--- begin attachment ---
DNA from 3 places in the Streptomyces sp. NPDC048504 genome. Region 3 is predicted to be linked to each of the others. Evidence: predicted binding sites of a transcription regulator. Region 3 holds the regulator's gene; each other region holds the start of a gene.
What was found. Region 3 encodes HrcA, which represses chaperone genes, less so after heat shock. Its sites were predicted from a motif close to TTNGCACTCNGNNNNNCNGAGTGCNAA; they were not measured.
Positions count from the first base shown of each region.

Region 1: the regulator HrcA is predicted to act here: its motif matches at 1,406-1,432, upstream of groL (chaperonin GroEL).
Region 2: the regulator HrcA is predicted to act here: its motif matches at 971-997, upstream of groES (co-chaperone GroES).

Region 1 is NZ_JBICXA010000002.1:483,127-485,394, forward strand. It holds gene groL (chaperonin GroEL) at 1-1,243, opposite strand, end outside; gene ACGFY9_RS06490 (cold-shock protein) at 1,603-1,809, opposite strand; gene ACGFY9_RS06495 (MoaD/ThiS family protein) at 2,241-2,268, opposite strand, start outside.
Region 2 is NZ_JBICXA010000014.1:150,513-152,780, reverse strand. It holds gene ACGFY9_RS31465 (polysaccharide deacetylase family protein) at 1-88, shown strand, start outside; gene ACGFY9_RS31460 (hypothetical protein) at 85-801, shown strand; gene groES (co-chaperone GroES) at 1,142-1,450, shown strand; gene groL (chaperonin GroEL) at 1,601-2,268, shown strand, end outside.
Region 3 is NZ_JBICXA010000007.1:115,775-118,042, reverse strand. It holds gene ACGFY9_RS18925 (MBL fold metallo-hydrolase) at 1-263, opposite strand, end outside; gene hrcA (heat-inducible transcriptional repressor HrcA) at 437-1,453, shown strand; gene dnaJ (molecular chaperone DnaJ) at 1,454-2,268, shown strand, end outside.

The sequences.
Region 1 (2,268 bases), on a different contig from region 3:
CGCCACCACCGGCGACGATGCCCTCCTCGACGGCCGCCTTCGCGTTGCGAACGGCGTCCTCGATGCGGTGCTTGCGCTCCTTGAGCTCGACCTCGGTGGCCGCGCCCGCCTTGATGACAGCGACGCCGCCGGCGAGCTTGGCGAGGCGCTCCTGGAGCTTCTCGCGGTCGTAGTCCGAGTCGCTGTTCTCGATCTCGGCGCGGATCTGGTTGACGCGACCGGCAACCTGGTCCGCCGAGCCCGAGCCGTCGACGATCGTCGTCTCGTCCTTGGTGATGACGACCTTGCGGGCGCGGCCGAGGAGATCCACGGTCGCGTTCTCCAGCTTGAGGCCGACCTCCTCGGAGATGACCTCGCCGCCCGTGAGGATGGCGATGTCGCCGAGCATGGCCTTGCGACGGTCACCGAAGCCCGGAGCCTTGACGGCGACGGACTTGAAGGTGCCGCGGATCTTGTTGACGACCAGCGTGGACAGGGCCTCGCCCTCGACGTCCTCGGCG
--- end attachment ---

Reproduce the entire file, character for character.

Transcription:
DNA from 3 places in the Streptomyces sp. NPDC048504 genome. Region 3 is predicted to be linked to each of the others. Evidence: predicted binding sites of a transcription regulator. Region 3 holds the regulator's gene; each other region holds the start of a gene.
What was found. Region 3 encodes HrcA, which represses chaperone genes, less so after heat shock. Its sites were predicted from a motif close to TTNGCACTCNGNNNNNCNGAGTGCNAA; they were not measured.
Positions count from the first base shown of each region.

Region 1: the regulator HrcA is predicted to act here: its motif matches at 1,406-1,432, upstream of groL (chaperonin GroEL).
Region 2: the regulator HrcA is predicted to act here: its motif matches at 971-997, upstream of groES (co-chaperone GroES).

Region 1 is NZ_JBICXA010000002.1:483,127-485,394, forward strand. It holds gene groL (chaperonin GroEL) at 1-1,243, opposite strand, end outside; gene ACGFY9_RS06490 (cold-shock protein) at 1,603-1,809, opposite strand; gene ACGFY9_RS06495 (MoaD/ThiS family protein) at 2,241-2,268, opposite strand, start outside.
Region 2 is NZ_JBICXA010000014.1:150,513-152,780, reverse strand. It holds gene ACGFY9_RS31465 (polysaccharide deacetylase family protein) at 1-88, shown strand, start outside; gene ACGFY9_RS31460 (hypothetical protein) at 85-801, shown strand; gene groES (co-chaperone GroES) at 1,142-1,450, shown strand; gene groL (chaperonin GroEL) at 1,601-2,268, shown strand, end outside.
Region 3 is NZ_JBICXA010000007.1:115,775-118,042, reverse strand. It holds gene ACGFY9_RS18925 (MBL fold metallo-hydrolase) at 1-263, opposite strand, end outside; gene hrcA (heat-inducible transcriptional repressor HrcA) at 437-1,453, shown strand; gene dnaJ (molecular chaperone DnaJ) at 1,454-2,268, shown strand, end outside.

The sequences.
Region 1 (2,268 bases), on a different contig from region 3:
CGCCACCACCGGCGACGATGCCCTCCTCGACGGCCGCCTTCGCGTTGCGAACGGCGTCCTCGATGCGGTGCTTGCGCTCCTTGAGCTCGACCTCGGTGGCCGCGCCCGCCTTGATGACAGCGACGCCGCCGGCGAGCTTGGCGAGGCGCTCCTGGAGCTTCTCGCGGTCGTAGTCCGAGTCGCTGTTCTCGATCTCGGCGCGGATCTGGTTGACGCGACCGGCAACCTGGTCCGCCGAGCCCGAGCCGTCGACGATCGTCGTCTCGTCCTTGGTGATGACGACCTTGCGGGCGCGGCCGAGGAGATCCACGGTCGCGTTCTCCAGCTTGAGGCCGACCTCCTCGGAGATGACCTCGCCGCCCGTGAGGATGGCGATGTCGCCGAGCATGGCCTTGCGACGGTCACCGAAGCCCGGAGCCTTGACGGCGACGGACTTGAAGGTGCCGCGGATCTTGTTGACGACCAGCGTGGACAGGGCCTCGCCCTCGACGTCCTCGGCG